Have you ever come home to find your pillows reduced to white fluff all over the floor? Your dog may be suffering from separation anxiety. Separation anxiety in dogs is more common a problem than many people think. According to the University of Illinois, 20 to 40% of dogs suffer from this. It can have detrimental effects on your dog, such as aggression, lack of house-training and other anti-social behaviour.
You may wonder – how will I know if my dog is suffering from separation anxiety if I’m not around to see it? There are some telltale signs that you can look out for when you come home:
- Destruction of furniture, door frames, etc
- Indoor “accidents”
- Howling or barking heard by neighbours
- Self-trauma (excessive licking of paws, back-end)
It is natural for young animals to experience some sort of anxiety when separated with their parents and you can help reduce this by getting your puppy used to being alone for increasing amounts of time. There are multiple ways you could do this:
Getting your dog used to you being away can be difficult, but breaking it up into small amounts of time can make this task easier.
First, leave your dog alone for 5 minutes, even just by waiting outside your door quietly.
- Then, when you come back, reward them with a treat.
- Repeat this several times and then increase the time to 10 minutes.
- Once again, repeat this several times.
- Do this a few times a day and keep increasing the time you leave your dog alone.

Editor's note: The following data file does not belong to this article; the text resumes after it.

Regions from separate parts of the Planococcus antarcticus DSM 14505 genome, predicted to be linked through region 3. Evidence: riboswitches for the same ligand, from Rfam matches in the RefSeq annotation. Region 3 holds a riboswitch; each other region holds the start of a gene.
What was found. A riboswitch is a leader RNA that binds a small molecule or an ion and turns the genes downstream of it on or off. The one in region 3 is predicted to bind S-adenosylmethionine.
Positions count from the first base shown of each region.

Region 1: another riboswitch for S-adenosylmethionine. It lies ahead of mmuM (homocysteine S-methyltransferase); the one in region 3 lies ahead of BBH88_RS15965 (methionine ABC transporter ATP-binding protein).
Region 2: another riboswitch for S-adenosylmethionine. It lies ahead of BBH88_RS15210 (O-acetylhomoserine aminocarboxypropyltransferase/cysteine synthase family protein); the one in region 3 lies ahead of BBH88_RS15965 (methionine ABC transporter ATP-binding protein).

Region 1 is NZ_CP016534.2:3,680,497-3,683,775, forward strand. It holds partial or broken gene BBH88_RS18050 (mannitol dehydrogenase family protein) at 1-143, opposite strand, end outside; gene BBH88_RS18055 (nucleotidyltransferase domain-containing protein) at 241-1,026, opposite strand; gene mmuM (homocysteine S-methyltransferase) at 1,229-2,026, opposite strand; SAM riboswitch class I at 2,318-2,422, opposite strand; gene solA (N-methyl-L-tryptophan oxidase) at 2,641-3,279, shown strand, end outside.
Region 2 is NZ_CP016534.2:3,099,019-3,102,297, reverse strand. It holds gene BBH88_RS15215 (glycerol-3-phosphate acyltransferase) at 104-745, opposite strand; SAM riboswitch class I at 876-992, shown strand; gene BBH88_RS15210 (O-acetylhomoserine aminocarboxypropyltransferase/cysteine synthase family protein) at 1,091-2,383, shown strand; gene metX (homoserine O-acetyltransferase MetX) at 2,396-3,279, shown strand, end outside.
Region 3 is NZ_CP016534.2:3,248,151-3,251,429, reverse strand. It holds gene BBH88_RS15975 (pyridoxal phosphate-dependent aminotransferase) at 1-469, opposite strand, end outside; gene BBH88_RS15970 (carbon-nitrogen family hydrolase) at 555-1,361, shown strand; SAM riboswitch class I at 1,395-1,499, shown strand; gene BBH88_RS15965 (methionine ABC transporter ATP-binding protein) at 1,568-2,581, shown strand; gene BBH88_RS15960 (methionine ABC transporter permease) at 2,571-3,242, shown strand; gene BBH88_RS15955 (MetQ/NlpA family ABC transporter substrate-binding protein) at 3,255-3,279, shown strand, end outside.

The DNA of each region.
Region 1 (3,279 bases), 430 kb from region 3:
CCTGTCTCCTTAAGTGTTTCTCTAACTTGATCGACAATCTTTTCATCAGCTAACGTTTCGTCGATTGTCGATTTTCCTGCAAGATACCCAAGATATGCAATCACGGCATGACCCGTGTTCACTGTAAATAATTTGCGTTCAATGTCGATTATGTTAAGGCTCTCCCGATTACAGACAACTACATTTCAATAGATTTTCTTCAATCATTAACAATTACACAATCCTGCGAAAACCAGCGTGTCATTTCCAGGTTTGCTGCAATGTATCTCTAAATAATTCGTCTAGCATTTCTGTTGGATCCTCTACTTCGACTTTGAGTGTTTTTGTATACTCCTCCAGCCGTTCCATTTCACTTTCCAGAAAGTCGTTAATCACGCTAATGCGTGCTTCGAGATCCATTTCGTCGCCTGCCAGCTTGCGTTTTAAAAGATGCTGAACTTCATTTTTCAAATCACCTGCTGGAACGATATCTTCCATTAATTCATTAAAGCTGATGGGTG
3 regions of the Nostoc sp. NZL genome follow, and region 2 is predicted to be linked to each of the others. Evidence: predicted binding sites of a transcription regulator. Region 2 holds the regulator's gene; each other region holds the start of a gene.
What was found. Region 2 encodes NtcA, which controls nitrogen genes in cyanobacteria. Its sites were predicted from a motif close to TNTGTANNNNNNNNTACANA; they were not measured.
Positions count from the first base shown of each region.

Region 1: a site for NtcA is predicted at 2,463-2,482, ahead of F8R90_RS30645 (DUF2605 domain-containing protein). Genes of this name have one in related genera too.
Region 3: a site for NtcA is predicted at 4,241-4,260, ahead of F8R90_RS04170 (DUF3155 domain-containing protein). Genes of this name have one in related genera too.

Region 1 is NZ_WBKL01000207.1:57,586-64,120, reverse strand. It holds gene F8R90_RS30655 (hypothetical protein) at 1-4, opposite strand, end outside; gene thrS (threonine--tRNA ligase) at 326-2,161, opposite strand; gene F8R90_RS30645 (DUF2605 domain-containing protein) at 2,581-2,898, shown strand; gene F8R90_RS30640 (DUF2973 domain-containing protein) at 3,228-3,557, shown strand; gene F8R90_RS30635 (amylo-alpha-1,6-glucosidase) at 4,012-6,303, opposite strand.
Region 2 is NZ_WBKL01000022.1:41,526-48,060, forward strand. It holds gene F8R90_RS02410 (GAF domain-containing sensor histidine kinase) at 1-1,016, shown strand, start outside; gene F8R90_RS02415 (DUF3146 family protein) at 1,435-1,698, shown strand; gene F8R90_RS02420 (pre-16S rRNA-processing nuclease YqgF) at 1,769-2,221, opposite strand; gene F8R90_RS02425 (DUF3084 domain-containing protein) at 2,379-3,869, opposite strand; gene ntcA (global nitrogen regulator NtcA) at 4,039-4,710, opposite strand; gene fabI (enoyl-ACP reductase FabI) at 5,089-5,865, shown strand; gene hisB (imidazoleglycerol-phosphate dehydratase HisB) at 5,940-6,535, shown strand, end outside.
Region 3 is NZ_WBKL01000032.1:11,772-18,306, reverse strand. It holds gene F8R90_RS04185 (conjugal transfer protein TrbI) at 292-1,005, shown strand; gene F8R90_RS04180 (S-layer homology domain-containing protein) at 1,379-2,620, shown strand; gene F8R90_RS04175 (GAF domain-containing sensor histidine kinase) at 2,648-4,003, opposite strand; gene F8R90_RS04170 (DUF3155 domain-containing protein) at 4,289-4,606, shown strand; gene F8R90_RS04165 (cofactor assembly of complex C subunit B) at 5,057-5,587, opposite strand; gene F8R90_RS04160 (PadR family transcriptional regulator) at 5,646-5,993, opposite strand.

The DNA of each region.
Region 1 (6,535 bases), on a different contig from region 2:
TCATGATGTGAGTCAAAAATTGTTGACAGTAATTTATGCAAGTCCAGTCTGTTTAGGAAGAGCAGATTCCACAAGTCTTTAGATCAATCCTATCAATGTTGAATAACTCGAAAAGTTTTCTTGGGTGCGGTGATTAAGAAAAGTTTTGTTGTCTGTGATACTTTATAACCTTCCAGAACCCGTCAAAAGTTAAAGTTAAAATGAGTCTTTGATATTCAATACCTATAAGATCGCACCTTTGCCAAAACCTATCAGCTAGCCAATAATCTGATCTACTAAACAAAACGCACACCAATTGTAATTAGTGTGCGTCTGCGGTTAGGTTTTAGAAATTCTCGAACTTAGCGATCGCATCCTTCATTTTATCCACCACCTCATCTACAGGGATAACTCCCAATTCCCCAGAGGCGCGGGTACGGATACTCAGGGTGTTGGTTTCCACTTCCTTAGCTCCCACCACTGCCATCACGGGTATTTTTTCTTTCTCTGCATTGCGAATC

- Don't forget to keep rewarding your dog with treats every time you come back
- This process requires patience and will take a few weeks, but it is extremely effective.
The Blue Cross suggests doing this with a stair gate when you are going upstairs as “practice” for when you actually leave the house.
Keeping your dog in a crate when you leave limits the space they have to pace in and the things they can destroy. A crate gives them a quite, safe place they can stay in while you are gone. Partially covering your crate with a towel or blanket can provide them with even more comfort. Some dogs, however, do not take well to the crate and it actually increases their anxiety. Monitor your dog in the crate first before leaving them alone to see if this method will work for you.
This method is important for large dogs that have a lot of energy. Your dog is less likely to be anxious and pacing when you leave if it has been exercised, as it will be more tired and content. Providing toys for your dog to play with when you leave is important. This method alone may not be enough, and can be combined with the two above methods.
Believe it or not, playing music can also help calm your dog. The Journal of Veterinary Behaviour published a study that showed that kennel dogs spent more time sleeping if they were listening to classical music. So next time you leave your dog alone, maybe put on some Chopin!
It is important to remember to not pay too much attention to your dog’s whining and barking, no matter how hard that may be! Rewarding their bad behaviour with attention will condition them to think it effective, and so it is important to “play it cool”, as the American Kennel Club says.
Medical treatment is always a last option if nothing else has worked. Vets can prescribe medication that can treat depression, anxiety or panic disorders. Natural supplements can also be given, such as chamomile, however these have not been officially proven to reduce a dog’s anxiety.
Felcana can monitor your pet’s activity – an increase in activity and pacing when you are gone may indicate that your pet has separation anxiety. Tracking these patterns on your phone will help you identify this and bring it up to the vets so they can provide you with solutions.
This blog was written by Melody Winterhalter from the Royal Veterinary College.